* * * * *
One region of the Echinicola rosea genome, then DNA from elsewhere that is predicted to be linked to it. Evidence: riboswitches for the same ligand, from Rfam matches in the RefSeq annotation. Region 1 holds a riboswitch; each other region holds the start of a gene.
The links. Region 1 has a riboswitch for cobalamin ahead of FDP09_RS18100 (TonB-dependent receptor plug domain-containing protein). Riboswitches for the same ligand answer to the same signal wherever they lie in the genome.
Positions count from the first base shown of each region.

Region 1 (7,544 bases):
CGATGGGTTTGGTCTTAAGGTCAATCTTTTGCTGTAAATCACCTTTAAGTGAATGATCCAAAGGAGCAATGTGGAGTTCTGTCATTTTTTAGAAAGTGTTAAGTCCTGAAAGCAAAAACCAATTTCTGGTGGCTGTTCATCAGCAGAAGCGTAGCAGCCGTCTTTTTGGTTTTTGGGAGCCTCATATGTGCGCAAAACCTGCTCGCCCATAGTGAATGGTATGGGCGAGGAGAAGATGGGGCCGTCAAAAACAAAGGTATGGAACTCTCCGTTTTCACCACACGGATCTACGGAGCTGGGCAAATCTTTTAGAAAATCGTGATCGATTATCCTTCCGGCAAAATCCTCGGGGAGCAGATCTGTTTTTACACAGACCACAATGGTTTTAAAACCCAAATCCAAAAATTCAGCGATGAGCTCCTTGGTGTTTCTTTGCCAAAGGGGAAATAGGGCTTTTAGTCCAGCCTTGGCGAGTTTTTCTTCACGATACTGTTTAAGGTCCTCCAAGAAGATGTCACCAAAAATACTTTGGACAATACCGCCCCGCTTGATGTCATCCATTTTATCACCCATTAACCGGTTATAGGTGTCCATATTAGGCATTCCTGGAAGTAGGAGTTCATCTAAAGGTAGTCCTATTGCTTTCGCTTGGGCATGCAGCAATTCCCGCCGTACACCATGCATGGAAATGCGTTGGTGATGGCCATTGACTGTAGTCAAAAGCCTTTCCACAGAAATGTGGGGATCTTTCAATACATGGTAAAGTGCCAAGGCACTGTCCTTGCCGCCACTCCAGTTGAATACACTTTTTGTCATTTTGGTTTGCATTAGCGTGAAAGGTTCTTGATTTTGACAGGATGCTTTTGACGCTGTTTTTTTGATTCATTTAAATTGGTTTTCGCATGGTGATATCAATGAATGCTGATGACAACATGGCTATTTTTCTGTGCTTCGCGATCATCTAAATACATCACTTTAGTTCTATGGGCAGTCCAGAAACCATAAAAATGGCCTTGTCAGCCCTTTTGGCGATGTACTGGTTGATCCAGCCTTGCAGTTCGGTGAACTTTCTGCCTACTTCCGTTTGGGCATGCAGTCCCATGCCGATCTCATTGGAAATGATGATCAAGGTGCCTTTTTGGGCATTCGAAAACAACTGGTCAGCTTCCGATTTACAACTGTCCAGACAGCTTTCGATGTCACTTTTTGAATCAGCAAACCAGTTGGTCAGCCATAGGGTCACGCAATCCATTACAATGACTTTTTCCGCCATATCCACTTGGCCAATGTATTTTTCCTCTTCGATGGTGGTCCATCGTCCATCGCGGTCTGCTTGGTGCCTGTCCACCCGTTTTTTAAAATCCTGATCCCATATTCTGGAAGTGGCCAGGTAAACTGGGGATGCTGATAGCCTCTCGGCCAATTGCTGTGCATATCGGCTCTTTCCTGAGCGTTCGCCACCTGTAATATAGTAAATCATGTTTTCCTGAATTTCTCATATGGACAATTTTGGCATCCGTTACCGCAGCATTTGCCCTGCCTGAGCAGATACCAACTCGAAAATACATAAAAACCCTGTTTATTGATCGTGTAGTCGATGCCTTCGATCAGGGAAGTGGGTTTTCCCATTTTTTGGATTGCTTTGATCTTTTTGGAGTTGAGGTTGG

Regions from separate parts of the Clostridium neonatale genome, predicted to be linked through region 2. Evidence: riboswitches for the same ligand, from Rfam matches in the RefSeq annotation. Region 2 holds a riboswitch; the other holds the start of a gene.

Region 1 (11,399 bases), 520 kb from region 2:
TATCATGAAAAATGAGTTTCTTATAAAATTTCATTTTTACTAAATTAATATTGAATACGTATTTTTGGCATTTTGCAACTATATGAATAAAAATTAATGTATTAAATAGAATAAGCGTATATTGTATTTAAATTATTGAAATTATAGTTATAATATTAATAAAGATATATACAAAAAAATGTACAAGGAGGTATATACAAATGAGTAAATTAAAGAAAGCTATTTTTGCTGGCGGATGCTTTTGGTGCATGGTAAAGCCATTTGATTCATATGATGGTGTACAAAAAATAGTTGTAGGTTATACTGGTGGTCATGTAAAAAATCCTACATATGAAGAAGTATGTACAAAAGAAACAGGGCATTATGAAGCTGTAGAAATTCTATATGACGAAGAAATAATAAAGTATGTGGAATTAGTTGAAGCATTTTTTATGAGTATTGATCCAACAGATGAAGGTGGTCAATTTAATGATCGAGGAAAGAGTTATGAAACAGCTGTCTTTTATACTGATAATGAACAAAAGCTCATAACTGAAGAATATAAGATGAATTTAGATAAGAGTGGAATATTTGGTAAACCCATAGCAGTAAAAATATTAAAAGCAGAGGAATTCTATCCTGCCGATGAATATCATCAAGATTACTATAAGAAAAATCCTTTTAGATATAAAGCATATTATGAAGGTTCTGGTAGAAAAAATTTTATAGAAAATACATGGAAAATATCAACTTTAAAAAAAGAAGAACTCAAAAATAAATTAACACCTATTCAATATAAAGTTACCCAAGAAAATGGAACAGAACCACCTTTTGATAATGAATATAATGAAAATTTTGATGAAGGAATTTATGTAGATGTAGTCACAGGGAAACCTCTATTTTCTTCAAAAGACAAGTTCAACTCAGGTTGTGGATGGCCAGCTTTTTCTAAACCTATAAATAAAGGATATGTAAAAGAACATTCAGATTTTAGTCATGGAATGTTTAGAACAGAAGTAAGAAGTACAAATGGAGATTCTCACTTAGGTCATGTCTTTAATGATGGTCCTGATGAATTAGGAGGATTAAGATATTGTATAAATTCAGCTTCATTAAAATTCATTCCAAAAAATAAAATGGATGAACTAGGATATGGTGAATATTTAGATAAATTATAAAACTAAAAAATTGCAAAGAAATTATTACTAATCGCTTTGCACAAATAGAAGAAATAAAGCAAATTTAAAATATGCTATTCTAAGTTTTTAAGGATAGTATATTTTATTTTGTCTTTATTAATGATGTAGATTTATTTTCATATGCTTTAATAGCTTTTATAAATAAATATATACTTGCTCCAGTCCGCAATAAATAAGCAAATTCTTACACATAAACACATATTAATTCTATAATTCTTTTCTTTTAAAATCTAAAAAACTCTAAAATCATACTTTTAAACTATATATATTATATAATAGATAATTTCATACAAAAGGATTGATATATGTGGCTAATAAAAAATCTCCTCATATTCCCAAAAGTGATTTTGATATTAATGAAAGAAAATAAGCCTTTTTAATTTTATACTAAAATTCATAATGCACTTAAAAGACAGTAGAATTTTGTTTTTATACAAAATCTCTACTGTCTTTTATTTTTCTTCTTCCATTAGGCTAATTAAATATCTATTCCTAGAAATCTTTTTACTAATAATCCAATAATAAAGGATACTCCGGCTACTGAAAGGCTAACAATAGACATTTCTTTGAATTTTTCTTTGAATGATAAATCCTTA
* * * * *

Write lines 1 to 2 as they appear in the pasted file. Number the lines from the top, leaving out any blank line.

One region of the Echinicola rosea genome, then DNA from elsewhere that is predicted to be linked to it. Evidence: riboswitches for the same ligand, from Rfam matches in the RefSeq annotation. Region 1 holds a riboswitch; each other region holds the start of a gene.
The links. Region 1 has a riboswitch for cobalamin ahead of FDP09_RS18100 (TonB-dependent receptor plug domain-containing protein). Riboswitches for the same ligand answer to the same signal wherever they lie in the genome.